Talk:President of Tunisia
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Election (translation draft --I'll translate it (talk) 11:19, 13 May 2011 (UTC))
Latest election
Main article: Tunisian general election, 2009
e • d
 Summary of the 25 October 2009 Tunisianpresidential election results
Zine El Abidine Ben AliConstitutional Democratic Rally4,238,71189.62
Mohamed BouchihaPopular Unity Party236,9555.01
Ahmed InoubliUnionist Democratic Union179,7263.80
Ahmed BrahimEttajdid Movement74,2571.57
Valid votes4,729,64999.84
Blank or invalid votes7,7180.16
Voter turnout89.45
Source: POGAR, (in French) Business News
Electoral history
Presidents of the Republic of Tunisia
#NameImageBorn-DiedTerm startTerm endPolitical Party
1Habib Bourguiba
1903-200025 July 19577 November 1987Neo Destour Party (1957-1964)
Socialist Destourian Party (1964-1987)
2Zine El Abidine Ben Ali
1936-7 November 198714 January 2011Socialist Destourian Party (1987-1988)
Constitutional Democratic Rally (1988-2011)
Mohamed Ghannouchi (acting)
1941-14 January 201115 January 2011Constitutional Democratic Rally
Fouad Mebazaa (acting)
1933-15 January 2011IncumbentConstitutional Democratic Rally (2011)
Independent (2011-)
The first presidential and legislative elections were held on November 8, 1959.[1]. Since then the two polls have always been held on the same day, always a Sunday[1].
The candidacy of Bourguiba, who benefited from his image as an independence fighter, was uncontested in the first poll. It remained that way through to the election of 1974, his share of the vote increasing each year, from 91% in 1959 to 99.85% in 1974[1]. It was not until September 10, 1974 that a candidate other than the incumbent president would apply to contest an election. Chedly Zouiten, president of the Tunisian Junior Economic Chamber, announced his run for president, however his own organisation condemned his decision[2] and his candidature was rejected by an ad hoc electoral commission[2]. The 1974 election would be the last poll for 20 years, as Bourguiba was proclaimed "president for life" in 1975.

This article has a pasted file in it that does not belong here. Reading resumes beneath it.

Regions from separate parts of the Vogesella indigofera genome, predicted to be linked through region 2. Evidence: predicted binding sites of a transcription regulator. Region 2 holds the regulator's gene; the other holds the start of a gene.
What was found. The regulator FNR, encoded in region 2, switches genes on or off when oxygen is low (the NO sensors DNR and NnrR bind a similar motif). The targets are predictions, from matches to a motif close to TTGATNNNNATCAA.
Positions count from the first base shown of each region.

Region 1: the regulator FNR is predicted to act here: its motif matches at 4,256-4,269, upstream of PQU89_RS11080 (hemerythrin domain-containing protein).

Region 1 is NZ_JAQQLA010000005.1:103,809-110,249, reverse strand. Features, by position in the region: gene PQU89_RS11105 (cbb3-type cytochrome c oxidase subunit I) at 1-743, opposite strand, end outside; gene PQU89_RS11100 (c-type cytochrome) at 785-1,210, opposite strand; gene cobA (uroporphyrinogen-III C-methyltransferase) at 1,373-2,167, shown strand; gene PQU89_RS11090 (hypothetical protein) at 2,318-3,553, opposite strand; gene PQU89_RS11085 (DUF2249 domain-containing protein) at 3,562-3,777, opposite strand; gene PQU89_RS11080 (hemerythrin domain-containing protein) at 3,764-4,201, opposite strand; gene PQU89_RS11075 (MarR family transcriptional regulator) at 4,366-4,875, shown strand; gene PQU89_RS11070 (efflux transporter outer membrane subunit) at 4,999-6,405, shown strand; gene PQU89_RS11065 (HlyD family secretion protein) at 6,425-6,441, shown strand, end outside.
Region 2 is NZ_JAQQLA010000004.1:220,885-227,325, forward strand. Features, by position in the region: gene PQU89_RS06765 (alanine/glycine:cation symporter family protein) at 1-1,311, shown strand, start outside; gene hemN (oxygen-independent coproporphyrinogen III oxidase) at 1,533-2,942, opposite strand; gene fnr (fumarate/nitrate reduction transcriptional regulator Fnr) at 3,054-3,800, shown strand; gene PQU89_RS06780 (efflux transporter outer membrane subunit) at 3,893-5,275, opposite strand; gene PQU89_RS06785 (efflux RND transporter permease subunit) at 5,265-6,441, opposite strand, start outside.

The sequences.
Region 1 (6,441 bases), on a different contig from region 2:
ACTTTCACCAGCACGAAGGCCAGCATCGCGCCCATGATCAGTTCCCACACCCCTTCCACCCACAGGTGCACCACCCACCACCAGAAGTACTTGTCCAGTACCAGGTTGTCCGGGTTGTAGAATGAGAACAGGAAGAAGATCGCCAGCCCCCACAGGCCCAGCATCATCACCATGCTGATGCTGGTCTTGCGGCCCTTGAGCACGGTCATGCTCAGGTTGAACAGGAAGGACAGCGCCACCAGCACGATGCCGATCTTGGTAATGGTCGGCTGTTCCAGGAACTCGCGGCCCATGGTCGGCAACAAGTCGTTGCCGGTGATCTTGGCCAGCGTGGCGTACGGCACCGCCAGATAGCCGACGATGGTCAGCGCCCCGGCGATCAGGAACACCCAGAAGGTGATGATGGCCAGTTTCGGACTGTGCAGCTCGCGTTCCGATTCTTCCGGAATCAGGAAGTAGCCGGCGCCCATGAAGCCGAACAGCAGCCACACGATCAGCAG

Outgoing Tunisian Human Rights League president Moncef Marzouki applied to run against Ben Ali, in 1994, however he failed to gather enough signatures to be eligible. He was later imprisoned[3] and had his passport cancelled[4]. It was only after the passing of constitutional amendments and the relaxing of Article 40 of the constitution that non-incumbent candidates were able to contest elections in 1999, 2004 and 2009.
General election results since 1959
ElectionCandidateResultPolitical party
8 November1959[1]Habib Bourguiba91 %Neo Destour
8 November1964[5]Habib Bourguiba96 %Socialist Destourian Party (PSD)
2 November1969[6]Habib Bourguiba99.76 %PSD
3 November1974[1][7]Habib Bourguiba99.85 %PSD
2 April1989[1]Zine el-Abidine Ben Ali99.27 %Constitutional Democratic Rally (RCD)
20 March1994[3]Zine el-Abidine Ben Ali99.91 %[8]RCD
24 October 1999[1][9]Zine el-Abidine Ben Ali99.45 %[10]RCD
Mohamed Belhaj Amor0.31 %Party of People's Unity (PUP)
Abderrahmane Tlili0.23 %Unionist Democratic Union (UDU)
24 October 2004[11]Zine el-Abidine Ben Ali94.49 %RCD
Mohamed Bouchiha3.78 %PUP
Mohamed Ali Halouani0.95 %Movement Ettajdid
Mounir Béji0.79 %Social Liberal Party (PSL)
25 October 2009[12]Zine el-Abidine Ben Ali89.62 %RCD
Mohamed Bouchiha5.01 %PUP
Ahmed Inoubli3.80 %UDU
Ahmed Brahim1.57 %Movement Ettajdid
  1. ^ a b c d e f g (in French) Samir Gharbi, « Radiographie d’une élection », Jeune Afrique, 2 novembre 1999
  2. ^ a b
  3. ^ a b Michel Camau et Vincent Geisser, Habib Bourguiba. La trace et l’héritage, éd. Karthala, Paris, 2004, p. 241 ISBN 2845865066
  4. ^ (in French) Dominique Lagarde, « Pluralisme à la tunisienne », L’Express, 21 octobre 1999
  5. ^ (in French) Habib Bourguiba sur Le Grand Larousse Encyclopédique
  6. ^ Centre d’études nord africaines, Annuaire de l’Afrique du Nord, éd. Université du Michigan/Centre national de la recherche scientifique, 1969, vol. 8, p. 389
  7. ^ Proclamé président à vie par la Chambre des députés le 18 mars 1975, cette mesure est annulée le 25 juillet 1988 (après son éviction).
  8. ^ (in French) Encarta avance le chiffre de 99,80 %.
  9. ^ (in English) Anthony H. Cordesman, A Tragedy of Arms. Military and Security Developments in the Maghreb, éd. Greenwood Publishing Group, 2002, p. 250 ISBN 0275969363